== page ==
Wednesday, April 6, 2011

Website updates and observations

I've spent a couple of days going through and updating all of the ads on my blog.  I still hadn't updated many of the Amazon ads from my oldest blog posts (I switched to advertising Barnes & Noble books when Amazon dumped their Colorado affiliates), and I've also been switching all of my ads to a better linking format that Barnes & Noble started offering since I joined their affiliate program.

Of course, I have more than 350 posts on this blog, so as you can imagine, inserting a new image link into every single post took some time — the better part of three days, to be precise.  But now that's all done, the links are all updated, and I feel so much better to finally be rid of all my old Amazon affiliate links.

Going through my old posts, though, I made a few observations:

1) My blog posts have gotten a lot better as I've settled into my self-imposed role as a book reviewer.  My reviews used to be just a paragraph or two about the book I was currently reading, rather than the longer, more in-depth reviews I write now once I've finished the book.  I still like to maintain a fairly casual feel to my reviews, but I think I've improved them so that they tell my readers a little more about the book I'm reviewing.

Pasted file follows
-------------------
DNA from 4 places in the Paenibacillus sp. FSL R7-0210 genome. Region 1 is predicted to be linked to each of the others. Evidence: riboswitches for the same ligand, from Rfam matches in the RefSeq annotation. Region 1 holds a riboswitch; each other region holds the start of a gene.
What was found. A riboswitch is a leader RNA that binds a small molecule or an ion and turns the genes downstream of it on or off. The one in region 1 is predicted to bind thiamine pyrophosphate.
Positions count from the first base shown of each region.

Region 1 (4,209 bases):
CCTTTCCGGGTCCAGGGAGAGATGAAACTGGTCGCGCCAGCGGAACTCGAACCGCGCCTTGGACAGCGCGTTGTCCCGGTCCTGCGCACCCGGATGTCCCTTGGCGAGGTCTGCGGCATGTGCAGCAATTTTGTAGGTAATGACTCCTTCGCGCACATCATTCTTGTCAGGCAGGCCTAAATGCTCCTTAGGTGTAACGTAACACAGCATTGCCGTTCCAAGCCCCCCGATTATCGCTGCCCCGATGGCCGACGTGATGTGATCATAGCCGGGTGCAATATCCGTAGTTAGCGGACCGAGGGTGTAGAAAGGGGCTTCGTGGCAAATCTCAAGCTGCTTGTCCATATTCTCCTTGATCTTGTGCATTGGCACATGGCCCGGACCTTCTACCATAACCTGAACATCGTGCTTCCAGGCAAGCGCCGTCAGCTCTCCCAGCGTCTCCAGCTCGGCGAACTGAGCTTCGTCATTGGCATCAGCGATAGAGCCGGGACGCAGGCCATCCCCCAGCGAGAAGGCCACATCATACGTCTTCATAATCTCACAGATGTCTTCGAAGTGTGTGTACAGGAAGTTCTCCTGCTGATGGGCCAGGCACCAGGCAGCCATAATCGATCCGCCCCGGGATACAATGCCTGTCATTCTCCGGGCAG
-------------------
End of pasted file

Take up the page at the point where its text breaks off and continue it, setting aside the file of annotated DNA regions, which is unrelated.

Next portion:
2) As much as I read, I forget a lot of what I've read.  There were some books I reviewed in the early days of my blog, a good three or four years ago, that I no longer remember reading.  At all.  Not even reading my own review jogged my memory!  Thankfully those seem to be just the books that didn't make as much of an impression on me — the ones that I really liked, or that really moved me, I had no trouble remembering.

3) Ebooks are rarely the cheapest edition.  I've changed my links so that I always link to the cheapest edition, as per my sidebar (see "About Livre du Jour").  For YA books, the ebooks are consistently the cheapest edition, but with adult books and especially bestsellers, that's rarely the case.  The ebooks are sometimes about the same price as the mass market paperback, but more often, they are a couple dollars more.  This is annoying to me, as both a blogger and a reader — I personally don't like paying more for an ebook than I would for a cheap paperback, and as an affiliate marketer, I wonder if ebooks being the cheapest edition available would actually increase my affiliate sales.  Ebooks make a great impulse buy, because the buyer can download them immediately, unlike DTB (dead tree books) that you have to wait for while they ship.

Going through old posts is an interesting experience.  Luckily for me (oh boy) I'll probably need to do it again sometime soon, because a few of the cheapest editions I've linked to are bargain books, so when they are no longer available I'll need to update the links!

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